Boxer-Kerry Punts On National Energy Efficiency Building Code

Yesterday, a draft of the Boxer-Kerry senate version of the Waxman-Markey climate change bill was leaked to the media. I have previously posted about the proposed National Energy Efficiency Code in the Waxman-Markey bill and in the first proposed senate bill ACELA

Both of those proposed Energy Efficiency Codes had specific energy efficiency targets, timelines, adoption and implementation plans, and enforcement, though they differed somewhat in the specifics. Not so the Boxer-Kerry Bill.  What had been pages of turgid regulatory prose in the prior two bills has been condensed to a mere page and a half--Section 174, starting on page 113 of the draft bill for those of you following at home. 

The most interesting part is that all specifics have disappeared.  No mandated energy efficiency savings, no specifics for implementation timeline, no enforcement, nothing.  Just a mandate that the Department of Energy or "other agency head or heads as may be designated by the President" 

shall promulgate regulations establishing building code energy efficiency targets...beginnning not later than January 1, 2014... 

There is also a section requiring the suitable administrator to "promulgate regulations establishing national energy efficiency building codes."  The entire specifics of the regulations are as follows:

Such regulations shall be sufficient to meet the national building code energy efficiency the most cost-effective manner, and may include provisions for State adoption of the national building code standards and certification of State programs.

Many have argued that the Waxman-Markey and ACELA bills went too far--making the energy efficiency requirements too high, and requiring to fast an implementation timeline.  I would argue that the Boxer-Kerry draft does not go far enough--it simply does not provide the stick required to urge rapid development and adoption of a national energy efficiency code.  It also leaves a lot of room for further politicking at the administrative agency level.  What do you think?


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Comments (4) Read through and enter the discussion with the form at the end
Timothy R. Hughes - September 30, 2009 11:48 AM

Very interesting development for sure - I think the political reality of trying to swallow stimulus and health care, let alone cap and trade, was starting to choke on political reality.

I am all for tackling efficiency targets, but biting off that and cap and trade seemed a little unwieldy. The most interesting piece is that it feels like they are trying to just push this into a regulatory format ... any thoughts on whether that is actually doable? May make it easier to pass more stringent requirements without dealing with Congress.

Mike - October 1, 2009 9:56 AM

I think this fits right into the bipartisan progressive agenda perfectly.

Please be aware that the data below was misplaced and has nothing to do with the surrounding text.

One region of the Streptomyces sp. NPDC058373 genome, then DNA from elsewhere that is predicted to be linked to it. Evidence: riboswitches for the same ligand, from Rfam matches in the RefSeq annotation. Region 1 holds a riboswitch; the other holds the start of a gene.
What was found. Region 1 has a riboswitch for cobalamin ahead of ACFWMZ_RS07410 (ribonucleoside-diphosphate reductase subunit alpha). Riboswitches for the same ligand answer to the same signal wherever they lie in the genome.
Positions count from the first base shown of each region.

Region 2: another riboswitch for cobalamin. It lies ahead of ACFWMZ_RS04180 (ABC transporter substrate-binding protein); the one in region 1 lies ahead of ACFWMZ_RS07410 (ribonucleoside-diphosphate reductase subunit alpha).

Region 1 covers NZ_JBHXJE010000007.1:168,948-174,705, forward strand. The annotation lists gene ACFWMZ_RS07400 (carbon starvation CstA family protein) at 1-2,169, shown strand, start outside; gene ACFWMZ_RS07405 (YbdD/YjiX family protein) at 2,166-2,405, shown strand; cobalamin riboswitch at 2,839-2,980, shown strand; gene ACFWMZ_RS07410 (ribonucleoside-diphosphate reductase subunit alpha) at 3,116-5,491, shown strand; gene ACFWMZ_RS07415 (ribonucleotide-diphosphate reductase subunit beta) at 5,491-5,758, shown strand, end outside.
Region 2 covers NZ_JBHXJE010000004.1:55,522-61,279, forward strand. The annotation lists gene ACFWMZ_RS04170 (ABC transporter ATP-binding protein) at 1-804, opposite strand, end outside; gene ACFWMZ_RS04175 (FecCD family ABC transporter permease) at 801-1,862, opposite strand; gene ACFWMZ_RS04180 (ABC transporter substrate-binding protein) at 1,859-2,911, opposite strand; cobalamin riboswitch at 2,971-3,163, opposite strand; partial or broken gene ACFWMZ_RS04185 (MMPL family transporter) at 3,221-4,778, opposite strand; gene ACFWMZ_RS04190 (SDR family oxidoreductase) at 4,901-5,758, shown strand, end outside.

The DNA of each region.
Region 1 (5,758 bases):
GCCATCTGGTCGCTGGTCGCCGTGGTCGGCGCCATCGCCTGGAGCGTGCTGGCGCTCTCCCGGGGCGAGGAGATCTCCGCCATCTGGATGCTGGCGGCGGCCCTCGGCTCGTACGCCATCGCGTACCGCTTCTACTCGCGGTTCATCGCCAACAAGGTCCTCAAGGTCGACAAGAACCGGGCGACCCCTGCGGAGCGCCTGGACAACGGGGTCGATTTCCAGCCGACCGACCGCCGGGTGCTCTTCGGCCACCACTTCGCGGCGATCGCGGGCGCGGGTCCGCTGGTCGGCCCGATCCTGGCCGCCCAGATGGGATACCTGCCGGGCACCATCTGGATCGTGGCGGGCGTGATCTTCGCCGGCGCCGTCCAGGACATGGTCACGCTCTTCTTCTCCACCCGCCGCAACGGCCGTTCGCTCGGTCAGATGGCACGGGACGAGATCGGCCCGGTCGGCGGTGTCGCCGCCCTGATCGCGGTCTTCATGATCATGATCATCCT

Leaving the set parameters out of the bill makes it "seem" more friendly, less evasive, less imposing. It however tragically leaves the ability for a regulatory body to later write in policy as they wish which means no one is ultimately responsible to the people on any level that can be fought or disagreed with without having to go into a court room.

This is the down side of democracy and the slow process of the degradation of the democratic system in general. The politicians know that the average joe is too stupid to take note of these types of things. Neither party will protest such moves as they ultimately know their agenda can quickly be inserted into the situation via Å“policy (not law) as the two sides flip flop power during each election cycle.

We have become a country of men rather than a country of laws. Man is greedy, manipulative, cunning, selfish and prone to seek out his or her own agenda rather than protecting the rule of law.

This draft gives both majority parties the ability to do exactly that. Therefore I predict it will go from draft to committee to floor to passage.

Bill - October 1, 2009 12:09 PM

The ACELA and Kerry-Boxer bills will be combined by Reid into a single bill once Kerry-Boxer has gone through the relevant committees. Furthermore, as Senate Energy isn't planning to do any mark up on Kerry-Boxer, it's entirely likely that building codes wouldn't fall under EPW's jurisdiction (or any of the other committees that may mark up the bill).

The ACELA efficiency title is, for all intents and purposes, the Kerry-Boxer title, they just haven't been combined yet.

dan biwee - October 6, 2009 11:43 AM

I completely agree with Mike. The nebulus character of this bill will make it attractive for everyone who wants to invoke a frame of cooperation. All it really seems to say is that they will make known that they will begin to create standards by 2014. This doesn't even mean that the have to create any standards at all, only announce, by 2014, that they will.

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